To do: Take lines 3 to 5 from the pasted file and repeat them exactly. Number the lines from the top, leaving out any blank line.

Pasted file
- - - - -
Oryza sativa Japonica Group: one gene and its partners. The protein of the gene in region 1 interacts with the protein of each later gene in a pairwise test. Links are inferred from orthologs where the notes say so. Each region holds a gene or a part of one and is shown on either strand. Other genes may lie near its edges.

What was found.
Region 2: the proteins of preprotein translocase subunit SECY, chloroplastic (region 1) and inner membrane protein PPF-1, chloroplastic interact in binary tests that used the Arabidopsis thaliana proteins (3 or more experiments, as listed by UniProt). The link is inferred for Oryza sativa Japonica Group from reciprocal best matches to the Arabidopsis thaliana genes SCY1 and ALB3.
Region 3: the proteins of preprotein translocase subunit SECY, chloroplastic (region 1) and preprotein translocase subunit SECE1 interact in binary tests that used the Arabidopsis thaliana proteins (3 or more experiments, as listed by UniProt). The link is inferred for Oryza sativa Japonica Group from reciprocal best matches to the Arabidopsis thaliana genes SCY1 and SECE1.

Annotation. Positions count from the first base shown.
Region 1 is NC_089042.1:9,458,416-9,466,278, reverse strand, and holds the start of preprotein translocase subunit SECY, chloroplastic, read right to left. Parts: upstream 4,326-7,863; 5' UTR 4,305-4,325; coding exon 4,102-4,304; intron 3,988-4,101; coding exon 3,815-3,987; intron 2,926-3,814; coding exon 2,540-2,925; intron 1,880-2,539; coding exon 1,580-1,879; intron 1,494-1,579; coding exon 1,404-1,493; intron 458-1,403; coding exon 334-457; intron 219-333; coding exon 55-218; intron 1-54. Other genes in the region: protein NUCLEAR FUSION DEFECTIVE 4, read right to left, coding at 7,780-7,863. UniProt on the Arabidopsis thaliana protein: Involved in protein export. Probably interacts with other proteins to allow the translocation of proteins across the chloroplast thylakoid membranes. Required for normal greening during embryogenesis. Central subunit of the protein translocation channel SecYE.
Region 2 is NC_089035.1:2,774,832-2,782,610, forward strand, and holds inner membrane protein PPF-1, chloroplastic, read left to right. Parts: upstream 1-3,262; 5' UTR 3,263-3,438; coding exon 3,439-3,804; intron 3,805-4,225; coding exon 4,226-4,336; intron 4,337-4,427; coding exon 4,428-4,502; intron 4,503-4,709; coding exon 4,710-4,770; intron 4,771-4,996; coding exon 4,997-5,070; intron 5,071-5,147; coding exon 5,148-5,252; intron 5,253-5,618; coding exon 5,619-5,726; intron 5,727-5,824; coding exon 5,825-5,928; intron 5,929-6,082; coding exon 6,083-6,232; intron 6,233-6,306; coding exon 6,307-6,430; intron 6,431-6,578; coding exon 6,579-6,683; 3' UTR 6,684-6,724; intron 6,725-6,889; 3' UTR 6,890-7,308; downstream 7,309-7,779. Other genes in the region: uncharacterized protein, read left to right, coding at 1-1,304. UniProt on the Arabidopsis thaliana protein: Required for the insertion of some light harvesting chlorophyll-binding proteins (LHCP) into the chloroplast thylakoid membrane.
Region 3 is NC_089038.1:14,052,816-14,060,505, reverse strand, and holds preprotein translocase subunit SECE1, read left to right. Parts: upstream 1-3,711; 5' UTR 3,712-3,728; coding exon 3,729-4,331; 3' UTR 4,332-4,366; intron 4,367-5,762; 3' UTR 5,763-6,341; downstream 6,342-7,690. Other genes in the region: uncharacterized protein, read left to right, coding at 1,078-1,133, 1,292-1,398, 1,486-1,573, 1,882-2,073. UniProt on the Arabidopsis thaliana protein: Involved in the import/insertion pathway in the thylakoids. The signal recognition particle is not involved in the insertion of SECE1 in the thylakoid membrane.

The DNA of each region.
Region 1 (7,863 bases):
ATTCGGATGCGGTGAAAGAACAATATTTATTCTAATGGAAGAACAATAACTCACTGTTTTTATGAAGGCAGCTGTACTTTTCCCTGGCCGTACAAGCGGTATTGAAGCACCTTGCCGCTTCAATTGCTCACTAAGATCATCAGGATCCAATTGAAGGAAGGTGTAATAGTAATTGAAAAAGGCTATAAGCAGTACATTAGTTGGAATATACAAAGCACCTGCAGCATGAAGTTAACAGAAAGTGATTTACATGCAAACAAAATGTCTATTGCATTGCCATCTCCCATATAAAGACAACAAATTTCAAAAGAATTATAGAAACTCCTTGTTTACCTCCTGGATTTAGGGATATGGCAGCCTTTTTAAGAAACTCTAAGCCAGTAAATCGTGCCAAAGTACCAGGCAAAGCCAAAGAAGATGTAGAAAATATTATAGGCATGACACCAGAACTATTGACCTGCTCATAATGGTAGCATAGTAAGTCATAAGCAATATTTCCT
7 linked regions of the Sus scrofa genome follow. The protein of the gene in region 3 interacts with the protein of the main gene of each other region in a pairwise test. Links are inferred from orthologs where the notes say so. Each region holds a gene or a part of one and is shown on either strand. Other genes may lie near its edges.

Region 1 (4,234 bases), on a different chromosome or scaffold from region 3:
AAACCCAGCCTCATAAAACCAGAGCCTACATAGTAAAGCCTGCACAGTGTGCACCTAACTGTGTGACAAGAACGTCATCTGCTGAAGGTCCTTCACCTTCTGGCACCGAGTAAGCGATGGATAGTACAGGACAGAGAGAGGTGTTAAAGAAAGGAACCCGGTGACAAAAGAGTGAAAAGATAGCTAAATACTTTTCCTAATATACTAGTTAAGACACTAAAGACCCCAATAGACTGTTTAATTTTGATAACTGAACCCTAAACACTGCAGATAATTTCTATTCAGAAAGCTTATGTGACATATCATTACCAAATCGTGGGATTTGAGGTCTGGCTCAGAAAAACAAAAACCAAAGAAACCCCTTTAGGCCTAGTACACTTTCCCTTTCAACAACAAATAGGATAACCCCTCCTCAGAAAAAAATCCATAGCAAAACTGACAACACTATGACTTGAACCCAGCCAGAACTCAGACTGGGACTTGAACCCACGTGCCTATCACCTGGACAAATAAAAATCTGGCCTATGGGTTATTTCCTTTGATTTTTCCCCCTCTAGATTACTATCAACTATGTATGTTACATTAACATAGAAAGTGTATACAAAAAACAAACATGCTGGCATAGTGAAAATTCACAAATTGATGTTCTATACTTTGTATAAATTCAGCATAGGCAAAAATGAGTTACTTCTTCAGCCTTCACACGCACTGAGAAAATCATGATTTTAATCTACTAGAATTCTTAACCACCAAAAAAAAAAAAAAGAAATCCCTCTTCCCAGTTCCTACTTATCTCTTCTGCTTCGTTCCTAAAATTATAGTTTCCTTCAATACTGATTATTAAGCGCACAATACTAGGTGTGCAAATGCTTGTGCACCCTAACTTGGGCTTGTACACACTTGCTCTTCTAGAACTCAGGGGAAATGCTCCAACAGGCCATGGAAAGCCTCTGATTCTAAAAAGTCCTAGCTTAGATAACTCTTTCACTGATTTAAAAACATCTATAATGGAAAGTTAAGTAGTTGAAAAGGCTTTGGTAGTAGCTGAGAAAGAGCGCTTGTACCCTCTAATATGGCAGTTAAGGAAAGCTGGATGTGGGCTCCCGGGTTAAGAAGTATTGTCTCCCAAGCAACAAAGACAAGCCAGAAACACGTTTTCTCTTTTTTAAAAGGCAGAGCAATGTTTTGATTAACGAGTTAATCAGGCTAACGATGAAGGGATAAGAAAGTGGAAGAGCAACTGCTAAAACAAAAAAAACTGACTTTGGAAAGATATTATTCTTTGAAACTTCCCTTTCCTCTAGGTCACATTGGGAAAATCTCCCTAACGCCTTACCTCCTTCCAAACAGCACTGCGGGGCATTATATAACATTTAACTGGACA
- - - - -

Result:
Region 2: the proteins of preprotein translocase subunit SECY, chloroplastic (region 1) and inner membrane protein PPF-1, chloroplastic interact in binary tests that used the Arabidopsis thaliana proteins (3 or more experiments, as listed by UniProt). The link is inferred for Oryza sativa Japonica Group from reciprocal best matches to the Arabidopsis thaliana genes SCY1 and ALB3.
Region 3: the proteins of preprotein translocase subunit SECY, chloroplastic (region 1) and preprotein translocase subunit SECE1 interact in binary tests that used the Arabidopsis thaliana proteins (3 or more experiments, as listed by UniProt). The link is inferred for Oryza sativa Japonica Group from reciprocal best matches to the Arabidopsis thaliana genes SCY1 and SECE1.

Annotation. Positions count from the first base shown.